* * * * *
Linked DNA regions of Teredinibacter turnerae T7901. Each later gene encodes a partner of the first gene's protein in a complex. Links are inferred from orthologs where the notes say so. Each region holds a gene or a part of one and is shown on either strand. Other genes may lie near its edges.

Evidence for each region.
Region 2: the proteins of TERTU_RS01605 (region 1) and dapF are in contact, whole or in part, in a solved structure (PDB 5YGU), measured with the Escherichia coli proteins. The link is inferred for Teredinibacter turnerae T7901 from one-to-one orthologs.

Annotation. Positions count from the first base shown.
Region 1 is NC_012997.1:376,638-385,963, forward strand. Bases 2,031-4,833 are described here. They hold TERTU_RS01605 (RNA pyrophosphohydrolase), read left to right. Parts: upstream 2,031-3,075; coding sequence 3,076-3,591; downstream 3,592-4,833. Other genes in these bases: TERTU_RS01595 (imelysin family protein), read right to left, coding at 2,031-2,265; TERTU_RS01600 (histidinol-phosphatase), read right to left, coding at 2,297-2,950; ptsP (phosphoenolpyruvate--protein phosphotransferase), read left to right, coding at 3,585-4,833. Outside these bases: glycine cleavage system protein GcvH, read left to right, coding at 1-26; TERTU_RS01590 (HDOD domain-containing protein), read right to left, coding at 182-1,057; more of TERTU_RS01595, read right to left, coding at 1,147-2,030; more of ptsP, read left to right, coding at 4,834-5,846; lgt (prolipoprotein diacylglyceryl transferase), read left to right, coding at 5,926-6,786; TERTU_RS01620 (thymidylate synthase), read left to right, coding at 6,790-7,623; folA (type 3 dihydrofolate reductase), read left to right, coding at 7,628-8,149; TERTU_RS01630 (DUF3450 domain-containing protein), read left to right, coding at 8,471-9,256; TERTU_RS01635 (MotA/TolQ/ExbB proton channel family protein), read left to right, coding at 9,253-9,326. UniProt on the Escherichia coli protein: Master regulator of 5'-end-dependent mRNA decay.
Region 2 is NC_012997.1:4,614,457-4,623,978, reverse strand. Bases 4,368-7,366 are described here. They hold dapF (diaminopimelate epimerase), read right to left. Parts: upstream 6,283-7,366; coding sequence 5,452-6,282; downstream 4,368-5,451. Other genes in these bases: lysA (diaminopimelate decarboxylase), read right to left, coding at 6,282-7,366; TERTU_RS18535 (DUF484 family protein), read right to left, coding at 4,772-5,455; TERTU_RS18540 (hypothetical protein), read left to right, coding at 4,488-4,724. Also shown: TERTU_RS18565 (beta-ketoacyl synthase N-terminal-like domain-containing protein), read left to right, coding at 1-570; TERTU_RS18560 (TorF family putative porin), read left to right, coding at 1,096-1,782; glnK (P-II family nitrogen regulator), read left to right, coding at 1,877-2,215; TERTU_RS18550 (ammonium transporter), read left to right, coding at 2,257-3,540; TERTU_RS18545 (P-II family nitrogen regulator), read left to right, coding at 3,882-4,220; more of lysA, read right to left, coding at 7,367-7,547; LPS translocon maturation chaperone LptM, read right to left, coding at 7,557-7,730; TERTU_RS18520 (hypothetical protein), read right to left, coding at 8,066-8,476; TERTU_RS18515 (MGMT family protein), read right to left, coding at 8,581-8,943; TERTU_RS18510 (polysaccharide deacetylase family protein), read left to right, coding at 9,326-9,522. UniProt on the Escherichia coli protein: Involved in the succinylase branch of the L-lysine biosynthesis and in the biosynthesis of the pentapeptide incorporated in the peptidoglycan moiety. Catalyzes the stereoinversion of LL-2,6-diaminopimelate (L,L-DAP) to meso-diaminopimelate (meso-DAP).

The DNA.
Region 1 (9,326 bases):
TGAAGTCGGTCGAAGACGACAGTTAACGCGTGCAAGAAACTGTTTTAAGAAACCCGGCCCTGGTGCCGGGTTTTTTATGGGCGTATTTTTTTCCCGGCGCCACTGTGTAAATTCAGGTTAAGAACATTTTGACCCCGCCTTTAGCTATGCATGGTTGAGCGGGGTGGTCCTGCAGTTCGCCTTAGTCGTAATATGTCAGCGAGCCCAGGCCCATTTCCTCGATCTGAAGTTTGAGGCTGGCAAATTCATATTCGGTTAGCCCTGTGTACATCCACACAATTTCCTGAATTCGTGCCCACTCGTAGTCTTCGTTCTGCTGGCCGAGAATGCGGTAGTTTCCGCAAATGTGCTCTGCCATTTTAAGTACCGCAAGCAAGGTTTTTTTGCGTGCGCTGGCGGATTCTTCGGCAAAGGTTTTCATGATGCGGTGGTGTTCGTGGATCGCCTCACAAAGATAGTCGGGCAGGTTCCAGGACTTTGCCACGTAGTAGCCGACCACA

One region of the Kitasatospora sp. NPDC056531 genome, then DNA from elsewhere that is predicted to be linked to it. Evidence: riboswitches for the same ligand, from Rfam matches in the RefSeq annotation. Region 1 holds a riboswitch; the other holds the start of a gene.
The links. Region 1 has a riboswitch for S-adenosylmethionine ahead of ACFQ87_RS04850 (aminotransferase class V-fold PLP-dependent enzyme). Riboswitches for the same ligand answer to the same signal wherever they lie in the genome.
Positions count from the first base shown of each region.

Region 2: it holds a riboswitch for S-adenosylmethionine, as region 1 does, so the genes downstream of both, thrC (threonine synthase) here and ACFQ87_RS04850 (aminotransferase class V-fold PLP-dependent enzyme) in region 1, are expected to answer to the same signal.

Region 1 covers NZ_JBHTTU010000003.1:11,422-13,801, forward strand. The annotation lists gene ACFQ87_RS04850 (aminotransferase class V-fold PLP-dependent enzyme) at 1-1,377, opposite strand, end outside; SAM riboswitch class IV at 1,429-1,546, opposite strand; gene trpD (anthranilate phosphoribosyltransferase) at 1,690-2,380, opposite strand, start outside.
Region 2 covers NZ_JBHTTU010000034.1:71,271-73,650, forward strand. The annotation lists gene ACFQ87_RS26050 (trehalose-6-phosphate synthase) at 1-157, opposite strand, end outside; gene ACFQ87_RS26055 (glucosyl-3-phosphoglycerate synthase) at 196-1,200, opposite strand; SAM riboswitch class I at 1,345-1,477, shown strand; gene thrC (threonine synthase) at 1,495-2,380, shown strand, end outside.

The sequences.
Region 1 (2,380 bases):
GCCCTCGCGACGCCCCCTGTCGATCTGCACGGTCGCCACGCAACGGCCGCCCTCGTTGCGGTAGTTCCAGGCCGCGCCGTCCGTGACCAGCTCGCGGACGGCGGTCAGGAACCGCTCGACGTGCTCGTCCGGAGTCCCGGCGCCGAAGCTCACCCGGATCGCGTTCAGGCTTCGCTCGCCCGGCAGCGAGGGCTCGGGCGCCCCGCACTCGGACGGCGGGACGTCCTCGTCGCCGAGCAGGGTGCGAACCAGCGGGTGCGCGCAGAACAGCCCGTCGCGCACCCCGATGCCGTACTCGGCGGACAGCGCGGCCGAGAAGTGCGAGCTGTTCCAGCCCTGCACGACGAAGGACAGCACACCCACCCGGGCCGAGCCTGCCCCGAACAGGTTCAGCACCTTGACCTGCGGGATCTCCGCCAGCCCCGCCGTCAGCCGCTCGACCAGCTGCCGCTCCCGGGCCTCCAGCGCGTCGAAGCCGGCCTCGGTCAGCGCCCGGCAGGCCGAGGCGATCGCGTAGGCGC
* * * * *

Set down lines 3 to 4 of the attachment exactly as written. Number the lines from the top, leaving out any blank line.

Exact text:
Region 2: the proteins of TERTU_RS01605 (region 1) and dapF are in contact, whole or in part, in a solved structure (PDB 5YGU), measured with the Escherichia coli proteins. The link is inferred for Teredinibacter turnerae T7901 from one-to-one orthologs.

Annotation. Positions count from the first base shown.